Len’s legacy lives on at the law school in many ways that will have a real impact on our students’ ability to succeed in the profession. Trained as a counselor – he held a Master’s Degree in Counseling Psychology as well as a law degree – he took a real interest in developing our students’ professional competencies. He was intimately involved in the design of Indiana Law’s innovative 1L course on the legal profession, which uses legal ethics and the law of lawyering as the spine of a course that immerses students in a variety of practice settings. In so doing, the course helps students identify the competencies they must develop to succeed in their professional lives.

My colleague Bill Henderson, who directs our Center on the Global Legal Profession and who co-founded our legal profession course, recalled that Len was a master at taking complex social science principles and distilling them into practical teaching tools. “In 2008 I started collaborating with Len on a project to construct a Law School competency model,” Bill wrote in the March issue of The National Jurist. “Our first iteration was a list of 23 success factors. … Although valid as a model of social science, the list was too long and complex to get traction with students. … During the summer of 2011, as we were debriefing the challenges of yet another year in the legal profession course, Len said ‘I have an idea.’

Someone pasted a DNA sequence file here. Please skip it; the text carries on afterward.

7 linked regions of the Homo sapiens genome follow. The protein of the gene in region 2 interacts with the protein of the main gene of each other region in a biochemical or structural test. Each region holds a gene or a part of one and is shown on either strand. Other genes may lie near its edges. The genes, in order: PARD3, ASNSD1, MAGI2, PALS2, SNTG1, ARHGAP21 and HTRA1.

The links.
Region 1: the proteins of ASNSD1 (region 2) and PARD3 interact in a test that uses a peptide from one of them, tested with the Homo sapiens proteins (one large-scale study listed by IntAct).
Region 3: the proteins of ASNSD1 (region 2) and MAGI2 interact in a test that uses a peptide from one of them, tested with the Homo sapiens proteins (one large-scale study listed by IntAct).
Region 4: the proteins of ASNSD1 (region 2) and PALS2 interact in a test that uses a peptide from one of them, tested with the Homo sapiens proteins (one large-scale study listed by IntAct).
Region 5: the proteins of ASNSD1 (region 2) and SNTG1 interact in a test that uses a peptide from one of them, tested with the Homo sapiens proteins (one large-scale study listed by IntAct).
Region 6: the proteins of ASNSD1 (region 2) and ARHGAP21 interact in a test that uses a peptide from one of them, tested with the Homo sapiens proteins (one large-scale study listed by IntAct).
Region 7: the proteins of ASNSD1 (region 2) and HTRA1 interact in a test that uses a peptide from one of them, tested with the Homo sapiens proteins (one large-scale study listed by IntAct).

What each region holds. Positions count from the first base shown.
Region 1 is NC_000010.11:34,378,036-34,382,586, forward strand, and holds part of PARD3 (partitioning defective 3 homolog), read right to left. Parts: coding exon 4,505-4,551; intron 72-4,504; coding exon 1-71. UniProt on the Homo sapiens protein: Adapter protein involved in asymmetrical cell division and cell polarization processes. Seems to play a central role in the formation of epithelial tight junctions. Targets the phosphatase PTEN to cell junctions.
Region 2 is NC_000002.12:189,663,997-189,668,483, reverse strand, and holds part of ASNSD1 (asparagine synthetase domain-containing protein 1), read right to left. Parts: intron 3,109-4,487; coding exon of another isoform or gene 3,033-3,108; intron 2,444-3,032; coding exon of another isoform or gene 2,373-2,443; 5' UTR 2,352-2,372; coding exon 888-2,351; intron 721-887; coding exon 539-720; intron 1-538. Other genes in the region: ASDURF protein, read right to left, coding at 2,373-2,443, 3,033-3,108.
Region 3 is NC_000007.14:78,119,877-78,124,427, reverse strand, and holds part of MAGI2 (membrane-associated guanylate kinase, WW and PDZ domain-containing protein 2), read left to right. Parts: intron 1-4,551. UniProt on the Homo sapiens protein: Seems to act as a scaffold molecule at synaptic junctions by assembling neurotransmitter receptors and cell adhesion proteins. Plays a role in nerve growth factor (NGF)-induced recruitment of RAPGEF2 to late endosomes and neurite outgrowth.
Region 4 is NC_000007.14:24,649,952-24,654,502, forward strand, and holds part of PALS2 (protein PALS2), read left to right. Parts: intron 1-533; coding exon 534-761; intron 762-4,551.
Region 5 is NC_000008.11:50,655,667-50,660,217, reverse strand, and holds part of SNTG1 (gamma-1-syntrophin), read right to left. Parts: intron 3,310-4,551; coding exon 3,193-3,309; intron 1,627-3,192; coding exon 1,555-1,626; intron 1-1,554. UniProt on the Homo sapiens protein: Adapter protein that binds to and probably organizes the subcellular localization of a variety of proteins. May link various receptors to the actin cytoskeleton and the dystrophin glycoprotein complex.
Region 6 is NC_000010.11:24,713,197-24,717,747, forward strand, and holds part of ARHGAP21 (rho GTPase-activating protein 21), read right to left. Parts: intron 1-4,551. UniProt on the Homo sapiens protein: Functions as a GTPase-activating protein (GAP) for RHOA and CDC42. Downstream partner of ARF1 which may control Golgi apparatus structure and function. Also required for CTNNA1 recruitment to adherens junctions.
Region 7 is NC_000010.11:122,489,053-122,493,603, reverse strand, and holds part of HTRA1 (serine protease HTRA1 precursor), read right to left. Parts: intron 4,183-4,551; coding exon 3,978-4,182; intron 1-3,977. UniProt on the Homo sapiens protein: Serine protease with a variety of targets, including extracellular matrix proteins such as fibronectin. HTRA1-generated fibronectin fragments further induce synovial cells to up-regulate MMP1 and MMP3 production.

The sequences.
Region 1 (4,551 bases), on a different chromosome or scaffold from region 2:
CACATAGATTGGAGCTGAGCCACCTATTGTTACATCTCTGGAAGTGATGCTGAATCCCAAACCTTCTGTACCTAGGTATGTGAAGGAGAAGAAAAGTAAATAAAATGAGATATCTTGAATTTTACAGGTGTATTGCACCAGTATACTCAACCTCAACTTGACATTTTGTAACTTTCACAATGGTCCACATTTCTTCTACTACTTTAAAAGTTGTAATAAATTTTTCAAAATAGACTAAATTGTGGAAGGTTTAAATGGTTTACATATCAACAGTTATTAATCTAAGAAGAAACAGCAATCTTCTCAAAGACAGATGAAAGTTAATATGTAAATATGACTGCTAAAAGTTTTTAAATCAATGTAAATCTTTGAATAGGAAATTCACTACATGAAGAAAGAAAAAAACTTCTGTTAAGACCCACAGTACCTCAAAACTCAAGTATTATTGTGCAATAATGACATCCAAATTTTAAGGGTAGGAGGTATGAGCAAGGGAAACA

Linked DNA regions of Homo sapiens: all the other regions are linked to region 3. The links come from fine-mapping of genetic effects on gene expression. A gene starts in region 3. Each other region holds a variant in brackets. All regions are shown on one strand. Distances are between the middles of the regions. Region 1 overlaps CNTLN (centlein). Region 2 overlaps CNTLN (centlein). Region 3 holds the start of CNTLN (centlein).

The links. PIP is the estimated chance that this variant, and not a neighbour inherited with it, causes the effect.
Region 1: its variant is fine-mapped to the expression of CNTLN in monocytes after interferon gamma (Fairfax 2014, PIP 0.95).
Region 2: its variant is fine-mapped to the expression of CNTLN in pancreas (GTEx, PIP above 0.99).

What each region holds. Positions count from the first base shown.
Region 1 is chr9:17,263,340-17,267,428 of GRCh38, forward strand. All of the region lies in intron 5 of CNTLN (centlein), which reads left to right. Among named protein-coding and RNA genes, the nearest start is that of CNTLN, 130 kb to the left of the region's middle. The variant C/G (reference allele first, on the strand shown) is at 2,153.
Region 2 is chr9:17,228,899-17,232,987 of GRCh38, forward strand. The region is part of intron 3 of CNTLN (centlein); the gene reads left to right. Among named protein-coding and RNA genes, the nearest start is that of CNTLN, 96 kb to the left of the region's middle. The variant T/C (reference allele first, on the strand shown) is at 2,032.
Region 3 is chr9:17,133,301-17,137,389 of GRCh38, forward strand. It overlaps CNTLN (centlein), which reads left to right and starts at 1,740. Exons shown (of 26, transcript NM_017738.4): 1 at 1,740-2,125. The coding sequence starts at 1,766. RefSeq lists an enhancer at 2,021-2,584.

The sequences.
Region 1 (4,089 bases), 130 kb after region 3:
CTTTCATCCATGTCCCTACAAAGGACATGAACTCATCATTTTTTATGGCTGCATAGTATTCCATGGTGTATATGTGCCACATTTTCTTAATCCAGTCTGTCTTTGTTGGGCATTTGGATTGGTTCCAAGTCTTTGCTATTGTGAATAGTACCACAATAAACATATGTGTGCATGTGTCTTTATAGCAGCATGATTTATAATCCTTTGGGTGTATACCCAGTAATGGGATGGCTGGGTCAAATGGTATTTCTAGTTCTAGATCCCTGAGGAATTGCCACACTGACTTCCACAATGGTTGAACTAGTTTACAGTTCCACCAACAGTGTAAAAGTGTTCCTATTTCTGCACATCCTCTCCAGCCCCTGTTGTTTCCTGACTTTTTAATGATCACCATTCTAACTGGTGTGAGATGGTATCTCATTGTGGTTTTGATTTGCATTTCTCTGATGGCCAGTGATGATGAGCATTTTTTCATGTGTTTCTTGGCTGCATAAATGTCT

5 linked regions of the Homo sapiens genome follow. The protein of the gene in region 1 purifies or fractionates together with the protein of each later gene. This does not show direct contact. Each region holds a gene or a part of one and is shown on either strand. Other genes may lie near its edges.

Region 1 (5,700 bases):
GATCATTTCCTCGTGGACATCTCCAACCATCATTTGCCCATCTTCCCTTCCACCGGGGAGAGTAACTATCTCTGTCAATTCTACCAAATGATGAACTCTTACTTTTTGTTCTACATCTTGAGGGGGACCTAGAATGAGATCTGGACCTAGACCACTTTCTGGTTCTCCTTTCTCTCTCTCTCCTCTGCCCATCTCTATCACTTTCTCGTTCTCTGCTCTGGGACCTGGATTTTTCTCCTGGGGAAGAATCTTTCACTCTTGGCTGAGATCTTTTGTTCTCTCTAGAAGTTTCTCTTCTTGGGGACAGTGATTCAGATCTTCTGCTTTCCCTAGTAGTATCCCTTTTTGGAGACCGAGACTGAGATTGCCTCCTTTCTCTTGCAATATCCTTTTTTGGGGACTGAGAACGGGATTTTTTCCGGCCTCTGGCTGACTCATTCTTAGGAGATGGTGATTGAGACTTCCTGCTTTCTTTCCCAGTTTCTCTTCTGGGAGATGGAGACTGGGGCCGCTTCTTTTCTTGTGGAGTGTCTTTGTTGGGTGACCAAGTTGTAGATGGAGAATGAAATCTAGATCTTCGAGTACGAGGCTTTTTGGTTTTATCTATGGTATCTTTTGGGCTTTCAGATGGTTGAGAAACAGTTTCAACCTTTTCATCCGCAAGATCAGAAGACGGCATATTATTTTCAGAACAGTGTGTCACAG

“A short time later,” Bill continued, “Len circulated a list of six competencies that were appropriate to 1Ls and foundational to their growth as professionals. At last, we had a working tool!” We named these traits the Fromm Six, humorously, at first, as a play on the famous Big Five model that forms the basis of scientific personality testing. But the name stuck.